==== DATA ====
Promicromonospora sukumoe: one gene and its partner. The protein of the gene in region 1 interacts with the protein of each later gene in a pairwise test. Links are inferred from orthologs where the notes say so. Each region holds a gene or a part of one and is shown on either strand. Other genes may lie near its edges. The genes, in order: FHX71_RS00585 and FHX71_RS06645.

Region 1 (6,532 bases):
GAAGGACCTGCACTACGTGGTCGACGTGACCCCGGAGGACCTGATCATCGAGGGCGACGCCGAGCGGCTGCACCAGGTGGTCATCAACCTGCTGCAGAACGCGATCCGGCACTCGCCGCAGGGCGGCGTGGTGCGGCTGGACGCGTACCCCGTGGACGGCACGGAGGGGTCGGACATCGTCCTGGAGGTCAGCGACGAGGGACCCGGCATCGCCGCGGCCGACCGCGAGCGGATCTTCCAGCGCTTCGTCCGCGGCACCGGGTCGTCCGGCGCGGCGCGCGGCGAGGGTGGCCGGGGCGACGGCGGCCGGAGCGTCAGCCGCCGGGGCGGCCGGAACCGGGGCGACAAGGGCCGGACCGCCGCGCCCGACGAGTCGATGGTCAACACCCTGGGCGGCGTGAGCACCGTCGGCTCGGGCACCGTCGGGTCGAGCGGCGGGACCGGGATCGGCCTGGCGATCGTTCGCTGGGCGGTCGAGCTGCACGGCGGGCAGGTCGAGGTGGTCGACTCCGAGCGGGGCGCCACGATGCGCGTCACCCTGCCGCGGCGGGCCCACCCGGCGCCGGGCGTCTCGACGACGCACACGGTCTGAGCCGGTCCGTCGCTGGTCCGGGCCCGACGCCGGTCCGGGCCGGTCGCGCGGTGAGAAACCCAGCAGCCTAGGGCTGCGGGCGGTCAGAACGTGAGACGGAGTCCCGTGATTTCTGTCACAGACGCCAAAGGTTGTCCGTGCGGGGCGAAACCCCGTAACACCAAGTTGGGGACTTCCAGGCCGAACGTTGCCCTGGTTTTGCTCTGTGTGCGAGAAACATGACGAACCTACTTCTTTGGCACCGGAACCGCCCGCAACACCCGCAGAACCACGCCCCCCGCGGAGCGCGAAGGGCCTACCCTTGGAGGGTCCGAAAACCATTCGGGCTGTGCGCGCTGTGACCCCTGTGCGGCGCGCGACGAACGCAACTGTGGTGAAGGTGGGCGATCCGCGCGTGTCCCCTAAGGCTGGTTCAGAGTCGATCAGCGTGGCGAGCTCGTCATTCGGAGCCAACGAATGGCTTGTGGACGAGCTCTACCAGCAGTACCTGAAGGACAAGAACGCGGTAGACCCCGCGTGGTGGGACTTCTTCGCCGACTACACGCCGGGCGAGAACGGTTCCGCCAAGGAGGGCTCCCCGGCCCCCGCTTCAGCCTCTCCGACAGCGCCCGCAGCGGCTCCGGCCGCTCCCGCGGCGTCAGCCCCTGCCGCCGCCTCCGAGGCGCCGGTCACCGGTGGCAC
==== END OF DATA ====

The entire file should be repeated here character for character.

Promicromonospora sukumoe: one gene and its partner. The protein of the gene in region 1 interacts with the protein of each later gene in a pairwise test. Links are inferred from orthologs where the notes say so. Each region holds a gene or a part of one and is shown on either strand. Other genes may lie near its edges. The genes, in order: FHX71_RS00585 and FHX71_RS06645.

Region 1 (6,532 bases):
GAAGGACCTGCACTACGTGGTCGACGTGACCCCGGAGGACCTGATCATCGAGGGCGACGCCGAGCGGCTGCACCAGGTGGTCATCAACCTGCTGCAGAACGCGATCCGGCACTCGCCGCAGGGCGGCGTGGTGCGGCTGGACGCGTACCCCGTGGACGGCACGGAGGGGTCGGACATCGTCCTGGAGGTCAGCGACGAGGGACCCGGCATCGCCGCGGCCGACCGCGAGCGGATCTTCCAGCGCTTCGTCCGCGGCACCGGGTCGTCCGGCGCGGCGCGCGGCGAGGGTGGCCGGGGCGACGGCGGCCGGAGCGTCAGCCGCCGGGGCGGCCGGAACCGGGGCGACAAGGGCCGGACCGCCGCGCCCGACGAGTCGATGGTCAACACCCTGGGCGGCGTGAGCACCGTCGGCTCGGGCACCGTCGGGTCGAGCGGCGGGACCGGGATCGGCCTGGCGATCGTTCGCTGGGCGGTCGAGCTGCACGGCGGGCAGGTCGAGGTGGTCGACTCCGAGCGGGGCGCCACGATGCGCGTCACCCTGCCGCGGCGGGCCCACCCGGCGCCGGGCGTCTCGACGACGCACACGGTCTGAGCCGGTCCGTCGCTGGTCCGGGCCCGACGCCGGTCCGGGCCGGTCGCGCGGTGAGAAACCCAGCAGCCTAGGGCTGCGGGCGGTCAGAACGTGAGACGGAGTCCCGTGATTTCTGTCACAGACGCCAAAGGTTGTCCGTGCGGGGCGAAACCCCGTAACACCAAGTTGGGGACTTCCAGGCCGAACGTTGCCCTGGTTTTGCTCTGTGTGCGAGAAACATGACGAACCTACTTCTTTGGCACCGGAACCGCCCGCAACACCCGCAGAACCACGCCCCCCGCGGAGCGCGAAGGGCCTACCCTTGGAGGGTCCGAAAACCATTCGGGCTGTGCGCGCTGTGACCCCTGTGCGGCGCGCGACGAACGCAACTGTGGTGAAGGTGGGCGATCCGCGCGTGTCCCCTAAGGCTGGTTCAGAGTCGATCAGCGTGGCGAGCTCGTCATTCGGAGCCAACGAATGGCTTGTGGACGAGCTCTACCAGCAGTACCTGAAGGACAAGAACGCGGTAGACCCCGCGTGGTGGGACTTCTTCGCCGACTACACGCCGGGCGAGAACGGTTCCGCCAAGGAGGGCTCCCCGGCCCCCGCTTCAGCCTCTCCGACAGCGCCCGCAGCGGCTCCGGCCGCTCCCGCGGCGTCAGCCCCTGCCGCCGCCTCCGAGGCGCCGGTCACCGGTGGCAC